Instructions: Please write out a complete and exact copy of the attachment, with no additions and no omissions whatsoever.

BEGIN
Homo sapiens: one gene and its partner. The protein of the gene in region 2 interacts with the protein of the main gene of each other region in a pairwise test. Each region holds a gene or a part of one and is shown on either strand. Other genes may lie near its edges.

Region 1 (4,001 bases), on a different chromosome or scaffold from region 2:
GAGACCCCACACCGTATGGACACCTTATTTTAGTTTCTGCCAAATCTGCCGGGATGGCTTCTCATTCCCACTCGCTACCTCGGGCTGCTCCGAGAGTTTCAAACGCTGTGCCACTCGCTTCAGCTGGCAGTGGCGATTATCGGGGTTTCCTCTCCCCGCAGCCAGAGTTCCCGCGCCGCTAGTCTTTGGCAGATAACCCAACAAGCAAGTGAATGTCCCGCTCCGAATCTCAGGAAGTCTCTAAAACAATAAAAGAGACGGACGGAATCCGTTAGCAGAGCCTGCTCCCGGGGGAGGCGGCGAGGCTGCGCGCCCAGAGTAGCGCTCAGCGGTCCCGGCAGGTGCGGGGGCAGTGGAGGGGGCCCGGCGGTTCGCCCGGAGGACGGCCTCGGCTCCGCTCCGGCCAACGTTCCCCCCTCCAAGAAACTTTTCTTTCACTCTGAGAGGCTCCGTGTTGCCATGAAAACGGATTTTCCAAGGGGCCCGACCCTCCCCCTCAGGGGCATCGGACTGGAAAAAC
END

Homo sapiens: one gene and its partner. The protein of the gene in region 2 interacts with the protein of the main gene of each other region in a pairwise test. Each region holds a gene or a part of one and is shown on either strand. Other genes may lie near its edges.

Region 1 (4,001 bases), on a different chromosome or scaffold from region 2:
GAGACCCCACACCGTATGGACACCTTATTTTAGTTTCTGCCAAATCTGCCGGGATGGCTTCTCATTCCCACTCGCTACCTCGGGCTGCTCCGAGAGTTTCAAACGCTGTGCCACTCGCTTCAGCTGGCAGTGGCGATTATCGGGGTTTCCTCTCCCCGCAGCCAGAGTTCCCGCGCCGCTAGTCTTTGGCAGATAACCCAACAAGCAAGTGAATGTCCCGCTCCGAATCTCAGGAAGTCTCTAAAACAATAAAAGAGACGGACGGAATCCGTTAGCAGAGCCTGCTCCCGGGGGAGGCGGCGAGGCTGCGCGCCCAGAGTAGCGCTCAGCGGTCCCGGCAGGTGCGGGGGCAGTGGAGGGGGCCCGGCGGTTCGCCCGGAGGACGGCCTCGGCTCCGCTCCGGCCAACGTTCCCCCCTCCAAGAAACTTTTCTTTCACTCTGAGAGGCTCCGTGTTGCCATGAAAACGGATTTTCCAAGGGGCCCGACCCTCCCCCTCAGGGGCATCGGACTGGAAAAAC